This section is from the book "Materia Medica Pharmacy, Pharmacology And Therapeutics", by W. Hale White. Also available from Amazon: Materia Medica Pharmacy, Pharmacology And Therapeutics..
A. Drugs acting on the Muscles. - Pharmacologists have devoted much attention to this class of drugs; but as the facts ascertained are not used in medicine, we need not stop to consider them. Brunton gives the following classification, founded on that of Kobert:
Class I. Irritability of muscle unaffected; total amount of work it can do diminished. - The following produce this effect: Apomorphine, delphine, saponin, copper, zinc, and cadmium, and in large doses, antimony, arsenic, platinum, and iron.
Class III. Diminish the capacity for work, and make the excitability very irregular. - Lead, emetine, and cocaine.
Class V. Increases the excitability. - Physostigmine.
Small doses of strychnine and veratrine shorten the latent period; large doses lengthen it.
Dilute alkalies diminish the extensibility; dilute acids increase it.
B. Drugs acting on the Peripheral Endings of Motor Nerves. - Of the drugs belonging to this group the action of curare has been worked out most fully. If curare is given to an animal, it is found that the muscles will respond to a mechanical stimulus, although they will not contract when the motor nerve is stimulated. If a single muscle be removed from the circulation by ligature of its vessels before the administration of curare, afterwards it will be the only one that will respond to stimulation of its motor nerve. As this was the only muscle of the body that the drug could not reach, and it is the only one not poisoned, the poison clearly acts locally on the muscles; but as the curarized muscle will respond to mechanical stimulation, curare must paralyze the motor nerves within the muscle, probably the end plates.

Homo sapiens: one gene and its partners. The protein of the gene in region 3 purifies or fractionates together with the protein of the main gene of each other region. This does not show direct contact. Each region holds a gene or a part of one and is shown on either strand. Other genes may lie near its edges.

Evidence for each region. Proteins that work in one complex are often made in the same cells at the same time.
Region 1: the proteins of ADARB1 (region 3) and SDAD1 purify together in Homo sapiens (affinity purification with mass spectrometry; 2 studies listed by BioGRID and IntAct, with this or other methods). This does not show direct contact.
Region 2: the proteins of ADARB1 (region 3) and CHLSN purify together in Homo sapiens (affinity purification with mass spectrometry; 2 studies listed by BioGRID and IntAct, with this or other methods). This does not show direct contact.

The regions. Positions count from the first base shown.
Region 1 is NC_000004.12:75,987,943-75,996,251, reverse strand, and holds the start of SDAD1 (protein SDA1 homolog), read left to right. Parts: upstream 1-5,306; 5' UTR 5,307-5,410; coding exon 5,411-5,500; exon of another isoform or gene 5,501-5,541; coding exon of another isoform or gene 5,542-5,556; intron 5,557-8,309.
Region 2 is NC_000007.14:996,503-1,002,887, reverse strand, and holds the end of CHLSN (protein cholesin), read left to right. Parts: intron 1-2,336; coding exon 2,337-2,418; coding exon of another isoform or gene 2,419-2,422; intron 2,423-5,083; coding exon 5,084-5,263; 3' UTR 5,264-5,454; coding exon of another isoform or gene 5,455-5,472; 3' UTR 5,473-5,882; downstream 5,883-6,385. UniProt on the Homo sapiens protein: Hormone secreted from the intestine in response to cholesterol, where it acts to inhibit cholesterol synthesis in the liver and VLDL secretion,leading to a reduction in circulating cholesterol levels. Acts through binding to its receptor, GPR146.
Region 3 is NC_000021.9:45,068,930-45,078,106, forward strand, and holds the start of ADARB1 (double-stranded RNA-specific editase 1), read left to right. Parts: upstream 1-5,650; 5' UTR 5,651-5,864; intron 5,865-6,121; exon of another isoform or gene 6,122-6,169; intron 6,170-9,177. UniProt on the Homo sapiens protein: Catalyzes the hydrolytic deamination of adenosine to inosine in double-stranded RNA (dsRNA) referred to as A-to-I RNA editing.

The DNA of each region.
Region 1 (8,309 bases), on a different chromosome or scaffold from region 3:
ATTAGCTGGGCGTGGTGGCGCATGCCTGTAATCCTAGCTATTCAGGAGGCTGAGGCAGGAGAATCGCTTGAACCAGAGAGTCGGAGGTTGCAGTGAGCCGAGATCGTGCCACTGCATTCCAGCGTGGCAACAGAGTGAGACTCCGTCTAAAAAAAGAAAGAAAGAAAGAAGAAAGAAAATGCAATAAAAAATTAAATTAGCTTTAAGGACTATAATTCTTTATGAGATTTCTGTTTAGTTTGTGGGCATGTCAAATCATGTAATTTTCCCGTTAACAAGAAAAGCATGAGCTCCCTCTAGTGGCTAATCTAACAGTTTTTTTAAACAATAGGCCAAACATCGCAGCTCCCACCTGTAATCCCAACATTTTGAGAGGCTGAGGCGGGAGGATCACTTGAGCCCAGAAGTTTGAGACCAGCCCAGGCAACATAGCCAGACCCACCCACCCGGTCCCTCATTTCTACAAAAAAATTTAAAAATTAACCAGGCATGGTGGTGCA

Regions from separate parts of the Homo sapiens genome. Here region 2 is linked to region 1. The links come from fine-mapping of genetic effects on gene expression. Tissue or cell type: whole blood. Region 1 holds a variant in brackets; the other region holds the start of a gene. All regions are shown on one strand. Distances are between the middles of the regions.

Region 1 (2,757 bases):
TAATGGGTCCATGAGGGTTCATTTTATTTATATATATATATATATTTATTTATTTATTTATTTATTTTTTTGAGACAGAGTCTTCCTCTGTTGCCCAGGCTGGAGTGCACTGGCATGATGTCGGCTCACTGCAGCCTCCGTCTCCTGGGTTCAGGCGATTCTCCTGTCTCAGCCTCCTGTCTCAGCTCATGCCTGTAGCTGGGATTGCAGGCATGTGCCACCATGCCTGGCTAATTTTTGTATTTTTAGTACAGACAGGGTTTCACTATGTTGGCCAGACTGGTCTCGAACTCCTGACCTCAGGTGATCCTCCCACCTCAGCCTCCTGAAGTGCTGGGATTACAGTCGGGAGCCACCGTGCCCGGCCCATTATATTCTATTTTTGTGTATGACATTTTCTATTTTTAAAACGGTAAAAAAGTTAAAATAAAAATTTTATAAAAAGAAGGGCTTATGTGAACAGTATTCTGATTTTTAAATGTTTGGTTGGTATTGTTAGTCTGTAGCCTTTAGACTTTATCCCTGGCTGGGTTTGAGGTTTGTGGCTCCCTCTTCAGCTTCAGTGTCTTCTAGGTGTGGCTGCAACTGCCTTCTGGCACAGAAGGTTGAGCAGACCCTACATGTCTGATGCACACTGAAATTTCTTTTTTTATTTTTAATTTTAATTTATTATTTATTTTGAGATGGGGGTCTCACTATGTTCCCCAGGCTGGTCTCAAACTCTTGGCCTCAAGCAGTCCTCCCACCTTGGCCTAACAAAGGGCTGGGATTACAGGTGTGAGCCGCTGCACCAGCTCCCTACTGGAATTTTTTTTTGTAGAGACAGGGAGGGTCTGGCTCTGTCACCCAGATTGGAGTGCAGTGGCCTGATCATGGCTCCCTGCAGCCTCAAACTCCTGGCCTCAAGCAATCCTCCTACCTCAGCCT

Drugs paralyzing the termination of the motor nerves in muscle:
(3) Belladonna (atropine).
(8) Amyl nitrite.
(9) Diluted hydrocyanic acid.
(20) Methyl-strychnine, and many others.
Curare and conium are by far the most important. Therapeutically we never desire to paralyze motor nerve endings.
Drugs stimulating the termination of motor nerves in muscle:
(5) Strychnine (slightly).
Excepting that perhaps some of the beneficial action of strychnine in certain cases may be due to its slight action on motor nerves, we do not employ these drugs for this action.
C. Drugs acting on the Peripheral Endings of Sensory Nerves (other than those of special sense). - Our knowledge of these is derived almost entirely from observations on man, for it is very difficult to experiment upon animals, as they have such imperfect means of communicating their sensations to us.